Author: Chealsea Hunt
The newly released El Dorado is Ro James’ first studio album, standing as a follow up to the R&B singer’s independent EP, Coke, Jack, and Cadillacs (2013).
The smooth tones and vast range of James’ voice provide a quality of diversity to the song list, despite nearly every track focusing on the same topic: sex.
Though I wish James had mixed it up a little, it’s definitely a concept suited to his inherently sensual sound.
The album’s first single, “Permission” (video seen above) had viewers swooning in the YouTube comments. With good reason, I might add. The song is a sultry midtempo number which really shows off James’ gritty, soulful voice.
Across the board, Ro James gives a performance comparable to some of the great R&B artists of our time. He’s been compared to Maxwell, D’Angelo, and even Prince by critics and fans alike.
“Sexy” is a sound that truly works for James as an artist.
That said, though, I personally felt that he did his best work on songs like “Holy Water.” It’s a piece which is more spiritual than sensual, and delves into a deeper message with its powerful lyrics:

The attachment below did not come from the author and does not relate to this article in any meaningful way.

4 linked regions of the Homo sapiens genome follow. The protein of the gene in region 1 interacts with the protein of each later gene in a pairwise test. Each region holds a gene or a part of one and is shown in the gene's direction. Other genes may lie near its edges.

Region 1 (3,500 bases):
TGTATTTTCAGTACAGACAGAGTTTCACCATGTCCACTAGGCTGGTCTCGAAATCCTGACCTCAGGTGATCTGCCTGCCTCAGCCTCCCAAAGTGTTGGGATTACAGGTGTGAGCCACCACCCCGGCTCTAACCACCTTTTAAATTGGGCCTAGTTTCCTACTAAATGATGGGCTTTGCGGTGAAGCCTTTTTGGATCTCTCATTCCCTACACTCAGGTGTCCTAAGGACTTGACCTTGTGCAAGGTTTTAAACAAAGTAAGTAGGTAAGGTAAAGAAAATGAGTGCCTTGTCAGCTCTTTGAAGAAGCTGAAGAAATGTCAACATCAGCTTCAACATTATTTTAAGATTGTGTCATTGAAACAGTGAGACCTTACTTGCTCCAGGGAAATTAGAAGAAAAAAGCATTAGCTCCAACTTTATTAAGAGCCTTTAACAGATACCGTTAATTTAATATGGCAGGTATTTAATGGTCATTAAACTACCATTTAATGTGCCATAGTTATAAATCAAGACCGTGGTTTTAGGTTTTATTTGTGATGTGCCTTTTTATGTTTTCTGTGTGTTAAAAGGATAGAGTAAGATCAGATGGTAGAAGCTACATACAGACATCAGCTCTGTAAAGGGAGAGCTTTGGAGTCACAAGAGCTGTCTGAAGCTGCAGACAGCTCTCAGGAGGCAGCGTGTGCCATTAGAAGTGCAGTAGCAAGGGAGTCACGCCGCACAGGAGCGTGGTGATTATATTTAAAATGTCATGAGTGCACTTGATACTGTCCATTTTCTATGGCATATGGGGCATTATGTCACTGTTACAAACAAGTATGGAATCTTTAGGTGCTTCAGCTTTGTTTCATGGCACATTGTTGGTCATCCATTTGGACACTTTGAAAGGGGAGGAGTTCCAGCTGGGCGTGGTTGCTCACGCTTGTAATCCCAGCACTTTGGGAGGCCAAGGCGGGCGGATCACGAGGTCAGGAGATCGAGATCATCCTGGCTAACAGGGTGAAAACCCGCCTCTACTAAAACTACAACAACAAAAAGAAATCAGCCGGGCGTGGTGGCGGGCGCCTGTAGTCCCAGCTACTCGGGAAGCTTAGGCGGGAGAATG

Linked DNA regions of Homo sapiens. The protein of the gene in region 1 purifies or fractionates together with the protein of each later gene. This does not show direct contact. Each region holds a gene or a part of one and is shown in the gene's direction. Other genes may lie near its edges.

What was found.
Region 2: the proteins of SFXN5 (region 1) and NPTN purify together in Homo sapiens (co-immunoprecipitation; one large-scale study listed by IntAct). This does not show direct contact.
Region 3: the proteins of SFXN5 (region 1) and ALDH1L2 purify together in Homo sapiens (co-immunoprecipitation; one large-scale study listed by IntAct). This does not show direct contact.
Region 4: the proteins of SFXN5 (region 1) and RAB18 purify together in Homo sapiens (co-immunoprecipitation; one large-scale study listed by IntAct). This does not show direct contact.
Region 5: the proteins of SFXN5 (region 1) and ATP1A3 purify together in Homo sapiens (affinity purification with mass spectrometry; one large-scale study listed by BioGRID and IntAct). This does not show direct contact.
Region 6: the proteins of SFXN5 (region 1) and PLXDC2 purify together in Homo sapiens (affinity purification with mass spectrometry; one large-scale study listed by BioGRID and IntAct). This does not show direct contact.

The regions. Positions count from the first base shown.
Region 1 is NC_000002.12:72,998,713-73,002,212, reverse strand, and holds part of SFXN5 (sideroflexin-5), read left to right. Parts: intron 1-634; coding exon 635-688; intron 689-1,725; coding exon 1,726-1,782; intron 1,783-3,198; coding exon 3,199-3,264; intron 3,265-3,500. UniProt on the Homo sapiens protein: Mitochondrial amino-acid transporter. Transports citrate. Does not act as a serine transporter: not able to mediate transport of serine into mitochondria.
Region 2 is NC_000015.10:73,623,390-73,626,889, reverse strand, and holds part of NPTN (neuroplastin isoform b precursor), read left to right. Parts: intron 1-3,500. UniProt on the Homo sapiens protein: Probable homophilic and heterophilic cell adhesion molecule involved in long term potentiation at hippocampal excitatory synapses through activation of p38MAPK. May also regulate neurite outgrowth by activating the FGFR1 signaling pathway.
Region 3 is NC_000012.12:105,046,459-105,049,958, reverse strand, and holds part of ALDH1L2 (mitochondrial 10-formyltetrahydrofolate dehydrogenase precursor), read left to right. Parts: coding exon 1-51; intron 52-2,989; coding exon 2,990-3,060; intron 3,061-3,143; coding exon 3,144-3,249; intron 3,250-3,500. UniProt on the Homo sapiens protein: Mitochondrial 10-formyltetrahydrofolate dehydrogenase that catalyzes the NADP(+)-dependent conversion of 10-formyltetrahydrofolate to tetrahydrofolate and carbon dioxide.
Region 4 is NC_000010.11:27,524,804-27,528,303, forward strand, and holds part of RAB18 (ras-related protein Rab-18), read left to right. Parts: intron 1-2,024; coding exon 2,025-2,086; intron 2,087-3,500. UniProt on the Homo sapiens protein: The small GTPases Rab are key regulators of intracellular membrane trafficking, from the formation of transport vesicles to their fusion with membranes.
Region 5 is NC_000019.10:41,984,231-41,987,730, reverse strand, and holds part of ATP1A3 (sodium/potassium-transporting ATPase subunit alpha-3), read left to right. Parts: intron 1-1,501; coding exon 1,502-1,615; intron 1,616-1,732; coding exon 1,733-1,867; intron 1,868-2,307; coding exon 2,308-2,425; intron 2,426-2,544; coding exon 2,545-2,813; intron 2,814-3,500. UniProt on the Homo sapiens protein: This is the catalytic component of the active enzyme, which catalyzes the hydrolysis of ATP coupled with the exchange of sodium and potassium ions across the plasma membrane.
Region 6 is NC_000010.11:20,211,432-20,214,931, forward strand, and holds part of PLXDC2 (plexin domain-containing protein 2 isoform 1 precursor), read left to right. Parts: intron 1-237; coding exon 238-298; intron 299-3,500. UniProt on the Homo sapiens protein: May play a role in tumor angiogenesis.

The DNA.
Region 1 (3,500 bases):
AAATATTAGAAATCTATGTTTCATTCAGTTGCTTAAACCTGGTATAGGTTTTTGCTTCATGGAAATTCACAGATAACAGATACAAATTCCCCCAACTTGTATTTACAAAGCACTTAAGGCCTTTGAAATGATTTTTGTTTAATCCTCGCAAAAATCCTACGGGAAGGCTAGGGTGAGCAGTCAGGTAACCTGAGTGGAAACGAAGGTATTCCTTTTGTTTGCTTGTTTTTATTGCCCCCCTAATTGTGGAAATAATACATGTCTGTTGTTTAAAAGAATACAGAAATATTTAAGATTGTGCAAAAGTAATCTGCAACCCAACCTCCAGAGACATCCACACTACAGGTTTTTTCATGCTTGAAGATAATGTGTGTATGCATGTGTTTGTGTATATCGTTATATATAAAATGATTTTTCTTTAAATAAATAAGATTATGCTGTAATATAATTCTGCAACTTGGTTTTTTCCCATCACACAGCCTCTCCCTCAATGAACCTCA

And when the rain gets to falling
It’s coming down on me
Feels like the weight of the world
Was blind, but now I see that it’s just Holy water
It reminds me not to lose my soul
Accompanied by a more stripped down instrumental base, James’ voice comes across as remarkably pure and genuine, making “Holy Water” a standout on the album.
Most songs on the record, however, manage to hold their own. There is perhaps only one that gets a little lost in the mix. The backing music for “GA$” is a little overpowering for the accompanying vocals.
Generally speaking, though, El Dorado is a solid record well deserving of success.
James has the vocal stylings of a classic R&B artist, the power of a soul singer, and that new edge unique to modern hip hop. He’s an up-and-coming musician with something to offer to fans of many different genres.